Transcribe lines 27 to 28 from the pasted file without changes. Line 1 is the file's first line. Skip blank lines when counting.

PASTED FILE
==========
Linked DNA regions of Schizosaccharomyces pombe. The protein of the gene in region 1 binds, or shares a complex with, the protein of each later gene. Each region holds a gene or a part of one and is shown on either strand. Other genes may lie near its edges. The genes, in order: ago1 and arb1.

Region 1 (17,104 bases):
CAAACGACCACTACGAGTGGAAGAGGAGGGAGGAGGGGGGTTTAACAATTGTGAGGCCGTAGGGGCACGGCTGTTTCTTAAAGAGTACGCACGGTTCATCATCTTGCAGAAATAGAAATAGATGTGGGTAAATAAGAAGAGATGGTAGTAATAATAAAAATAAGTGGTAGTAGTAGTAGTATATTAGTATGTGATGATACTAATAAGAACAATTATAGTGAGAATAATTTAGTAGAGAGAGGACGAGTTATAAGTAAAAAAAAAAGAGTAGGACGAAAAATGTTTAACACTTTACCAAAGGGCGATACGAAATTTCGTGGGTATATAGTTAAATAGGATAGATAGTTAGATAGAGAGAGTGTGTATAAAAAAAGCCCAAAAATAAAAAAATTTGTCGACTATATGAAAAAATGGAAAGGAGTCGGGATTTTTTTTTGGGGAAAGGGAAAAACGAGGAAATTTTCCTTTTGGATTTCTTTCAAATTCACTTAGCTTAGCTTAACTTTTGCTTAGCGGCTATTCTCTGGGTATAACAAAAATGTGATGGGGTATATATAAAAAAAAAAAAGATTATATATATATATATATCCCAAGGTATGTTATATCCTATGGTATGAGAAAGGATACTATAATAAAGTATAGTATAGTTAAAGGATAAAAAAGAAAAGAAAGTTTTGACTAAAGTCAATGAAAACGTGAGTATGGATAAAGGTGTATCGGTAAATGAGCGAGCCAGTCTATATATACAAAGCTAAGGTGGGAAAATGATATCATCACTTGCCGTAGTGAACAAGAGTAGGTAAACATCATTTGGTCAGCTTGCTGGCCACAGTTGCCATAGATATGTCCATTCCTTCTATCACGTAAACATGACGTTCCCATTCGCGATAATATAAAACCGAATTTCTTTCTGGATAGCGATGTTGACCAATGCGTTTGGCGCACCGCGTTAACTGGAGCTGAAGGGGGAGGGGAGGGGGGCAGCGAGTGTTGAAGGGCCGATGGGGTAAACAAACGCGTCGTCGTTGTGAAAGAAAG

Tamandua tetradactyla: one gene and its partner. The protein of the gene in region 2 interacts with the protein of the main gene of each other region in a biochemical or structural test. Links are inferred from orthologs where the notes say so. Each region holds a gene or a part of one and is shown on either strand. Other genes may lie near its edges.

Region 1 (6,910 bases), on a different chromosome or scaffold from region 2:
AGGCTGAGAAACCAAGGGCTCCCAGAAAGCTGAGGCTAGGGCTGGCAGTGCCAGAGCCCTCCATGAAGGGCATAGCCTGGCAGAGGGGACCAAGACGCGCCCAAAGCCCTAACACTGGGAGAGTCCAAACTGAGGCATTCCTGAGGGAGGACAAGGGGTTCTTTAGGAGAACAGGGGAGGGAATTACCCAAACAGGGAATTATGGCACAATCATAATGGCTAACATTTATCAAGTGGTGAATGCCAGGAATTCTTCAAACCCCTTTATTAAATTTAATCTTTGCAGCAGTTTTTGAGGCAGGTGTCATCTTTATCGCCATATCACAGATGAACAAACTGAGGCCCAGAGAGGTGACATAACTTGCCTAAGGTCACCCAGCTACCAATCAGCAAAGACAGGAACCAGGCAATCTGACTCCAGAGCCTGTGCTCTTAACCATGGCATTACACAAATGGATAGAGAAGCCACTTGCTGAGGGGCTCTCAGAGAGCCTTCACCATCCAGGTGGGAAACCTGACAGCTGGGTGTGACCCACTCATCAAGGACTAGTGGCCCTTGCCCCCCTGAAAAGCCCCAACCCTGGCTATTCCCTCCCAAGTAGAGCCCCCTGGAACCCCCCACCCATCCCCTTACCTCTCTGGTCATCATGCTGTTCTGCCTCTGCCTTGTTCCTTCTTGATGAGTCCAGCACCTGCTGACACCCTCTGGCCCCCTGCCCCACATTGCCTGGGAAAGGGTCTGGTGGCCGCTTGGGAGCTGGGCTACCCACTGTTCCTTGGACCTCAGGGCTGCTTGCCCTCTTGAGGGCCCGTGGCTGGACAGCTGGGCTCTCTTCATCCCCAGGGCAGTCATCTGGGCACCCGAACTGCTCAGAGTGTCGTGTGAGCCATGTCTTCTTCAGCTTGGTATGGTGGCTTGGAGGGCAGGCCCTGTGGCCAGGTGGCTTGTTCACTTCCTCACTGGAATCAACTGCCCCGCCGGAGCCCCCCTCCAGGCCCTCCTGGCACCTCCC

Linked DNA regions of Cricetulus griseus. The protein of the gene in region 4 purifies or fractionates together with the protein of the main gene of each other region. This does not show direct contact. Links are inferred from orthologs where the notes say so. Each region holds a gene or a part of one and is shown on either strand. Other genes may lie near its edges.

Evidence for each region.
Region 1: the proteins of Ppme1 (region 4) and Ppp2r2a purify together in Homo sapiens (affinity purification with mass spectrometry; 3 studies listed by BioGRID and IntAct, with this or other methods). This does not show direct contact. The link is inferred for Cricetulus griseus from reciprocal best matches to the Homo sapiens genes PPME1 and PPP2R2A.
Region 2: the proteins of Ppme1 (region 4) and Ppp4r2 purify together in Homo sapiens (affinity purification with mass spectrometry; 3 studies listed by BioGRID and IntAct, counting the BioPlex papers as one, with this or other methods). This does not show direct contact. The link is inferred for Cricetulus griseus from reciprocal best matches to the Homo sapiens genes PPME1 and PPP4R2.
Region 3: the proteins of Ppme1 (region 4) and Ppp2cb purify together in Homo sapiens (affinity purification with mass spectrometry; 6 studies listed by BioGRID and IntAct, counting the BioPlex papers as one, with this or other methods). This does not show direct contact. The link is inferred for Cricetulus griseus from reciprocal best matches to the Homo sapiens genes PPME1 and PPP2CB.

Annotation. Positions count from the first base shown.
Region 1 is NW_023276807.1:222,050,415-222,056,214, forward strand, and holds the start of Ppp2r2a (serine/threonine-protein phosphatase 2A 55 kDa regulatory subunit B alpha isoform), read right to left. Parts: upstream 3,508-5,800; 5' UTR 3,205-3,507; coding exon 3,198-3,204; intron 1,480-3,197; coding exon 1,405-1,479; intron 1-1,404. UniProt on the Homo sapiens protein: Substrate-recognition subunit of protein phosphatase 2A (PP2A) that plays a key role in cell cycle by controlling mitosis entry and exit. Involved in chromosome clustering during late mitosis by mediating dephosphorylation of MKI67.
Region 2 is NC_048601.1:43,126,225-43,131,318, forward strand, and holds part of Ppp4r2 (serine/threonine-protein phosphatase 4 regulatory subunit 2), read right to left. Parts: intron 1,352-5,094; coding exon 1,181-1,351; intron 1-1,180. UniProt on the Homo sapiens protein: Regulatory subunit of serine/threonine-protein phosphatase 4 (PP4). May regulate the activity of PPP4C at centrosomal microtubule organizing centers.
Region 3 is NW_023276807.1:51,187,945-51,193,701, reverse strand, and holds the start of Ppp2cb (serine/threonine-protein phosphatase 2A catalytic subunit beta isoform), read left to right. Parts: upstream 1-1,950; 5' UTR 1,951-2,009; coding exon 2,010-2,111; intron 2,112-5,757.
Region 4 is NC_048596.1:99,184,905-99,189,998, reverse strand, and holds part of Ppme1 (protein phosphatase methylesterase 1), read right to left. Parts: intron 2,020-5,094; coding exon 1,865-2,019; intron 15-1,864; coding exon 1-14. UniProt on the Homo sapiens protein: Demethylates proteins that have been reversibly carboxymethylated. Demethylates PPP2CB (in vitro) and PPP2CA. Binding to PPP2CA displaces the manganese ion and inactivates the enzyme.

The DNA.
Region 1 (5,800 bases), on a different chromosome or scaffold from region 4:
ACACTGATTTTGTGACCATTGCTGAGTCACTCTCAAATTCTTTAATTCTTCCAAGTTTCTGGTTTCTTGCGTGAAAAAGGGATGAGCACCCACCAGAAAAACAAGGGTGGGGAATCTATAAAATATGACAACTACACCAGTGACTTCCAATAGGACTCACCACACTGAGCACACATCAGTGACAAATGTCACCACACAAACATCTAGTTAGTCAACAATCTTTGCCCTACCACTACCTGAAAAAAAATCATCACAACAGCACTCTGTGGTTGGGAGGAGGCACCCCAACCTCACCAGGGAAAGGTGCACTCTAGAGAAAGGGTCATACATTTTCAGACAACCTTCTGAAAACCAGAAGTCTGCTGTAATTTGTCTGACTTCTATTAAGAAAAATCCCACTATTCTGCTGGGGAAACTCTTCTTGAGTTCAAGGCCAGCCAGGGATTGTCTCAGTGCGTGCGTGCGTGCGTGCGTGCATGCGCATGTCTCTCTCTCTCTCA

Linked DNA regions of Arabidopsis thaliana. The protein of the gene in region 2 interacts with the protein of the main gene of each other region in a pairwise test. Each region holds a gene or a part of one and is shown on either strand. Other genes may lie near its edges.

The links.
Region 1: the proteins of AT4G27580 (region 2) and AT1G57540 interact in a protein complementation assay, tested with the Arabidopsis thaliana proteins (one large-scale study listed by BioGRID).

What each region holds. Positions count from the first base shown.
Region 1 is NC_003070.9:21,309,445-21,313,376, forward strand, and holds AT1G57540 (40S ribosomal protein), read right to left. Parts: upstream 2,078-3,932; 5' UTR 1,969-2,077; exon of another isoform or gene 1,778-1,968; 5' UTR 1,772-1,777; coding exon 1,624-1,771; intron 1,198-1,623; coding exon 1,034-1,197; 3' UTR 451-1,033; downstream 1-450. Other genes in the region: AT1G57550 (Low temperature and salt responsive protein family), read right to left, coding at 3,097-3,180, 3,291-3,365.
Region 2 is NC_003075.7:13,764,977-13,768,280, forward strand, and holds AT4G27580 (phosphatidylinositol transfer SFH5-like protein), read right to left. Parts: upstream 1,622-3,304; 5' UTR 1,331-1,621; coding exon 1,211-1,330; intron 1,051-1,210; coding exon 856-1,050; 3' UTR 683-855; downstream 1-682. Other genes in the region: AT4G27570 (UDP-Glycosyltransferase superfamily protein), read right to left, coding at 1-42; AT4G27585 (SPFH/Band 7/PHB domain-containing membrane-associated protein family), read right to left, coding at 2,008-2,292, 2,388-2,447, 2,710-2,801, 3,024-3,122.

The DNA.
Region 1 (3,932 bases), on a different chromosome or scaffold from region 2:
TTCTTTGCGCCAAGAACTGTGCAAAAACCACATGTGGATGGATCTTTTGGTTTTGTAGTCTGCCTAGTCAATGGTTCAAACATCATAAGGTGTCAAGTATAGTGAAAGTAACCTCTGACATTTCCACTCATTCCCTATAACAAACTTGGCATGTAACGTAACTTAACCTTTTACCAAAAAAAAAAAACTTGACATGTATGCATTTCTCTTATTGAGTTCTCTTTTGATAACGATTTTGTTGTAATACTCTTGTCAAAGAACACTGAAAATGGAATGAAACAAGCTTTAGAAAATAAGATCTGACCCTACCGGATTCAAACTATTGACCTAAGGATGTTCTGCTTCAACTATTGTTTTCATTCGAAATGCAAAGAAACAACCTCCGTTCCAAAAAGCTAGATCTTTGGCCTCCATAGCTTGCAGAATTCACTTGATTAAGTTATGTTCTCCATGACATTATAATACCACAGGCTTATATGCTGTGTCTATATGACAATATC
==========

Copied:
Region 1 (3,932 bases), on a different chromosome or scaffold from region 2:
TTCTTTGCGCCAAGAACTGTGCAAAAACCACATGTGGATGGATCTTTTGGTTTTGTAGTCTGCCTAGTCAATGGTTCAAACATCATAAGGTGTCAAGTATAGTGAAAGTAACCTCTGACATTTCCACTCATTCCCTATAACAAACTTGGCATGTAACGTAACTTAACCTTTTACCAAAAAAAAAAAACTTGACATGTATGCATTTCTCTTATTGAGTTCTCTTTTGATAACGATTTTGTTGTAATACTCTTGTCAAAGAACACTGAAAATGGAATGAAACAAGCTTTAGAAAATAAGATCTGACCCTACCGGATTCAAACTATTGACCTAAGGATGTTCTGCTTCAACTATTGTTTTCATTCGAAATGCAAAGAAACAACCTCCGTTCCAAAAAGCTAGATCTTTGGCCTCCATAGCTTGCAGAATTCACTTGATTAAGTTATGTTCTCCATGACATTATAATACCACAGGCTTATATGCTGTGTCTATATGACAATATC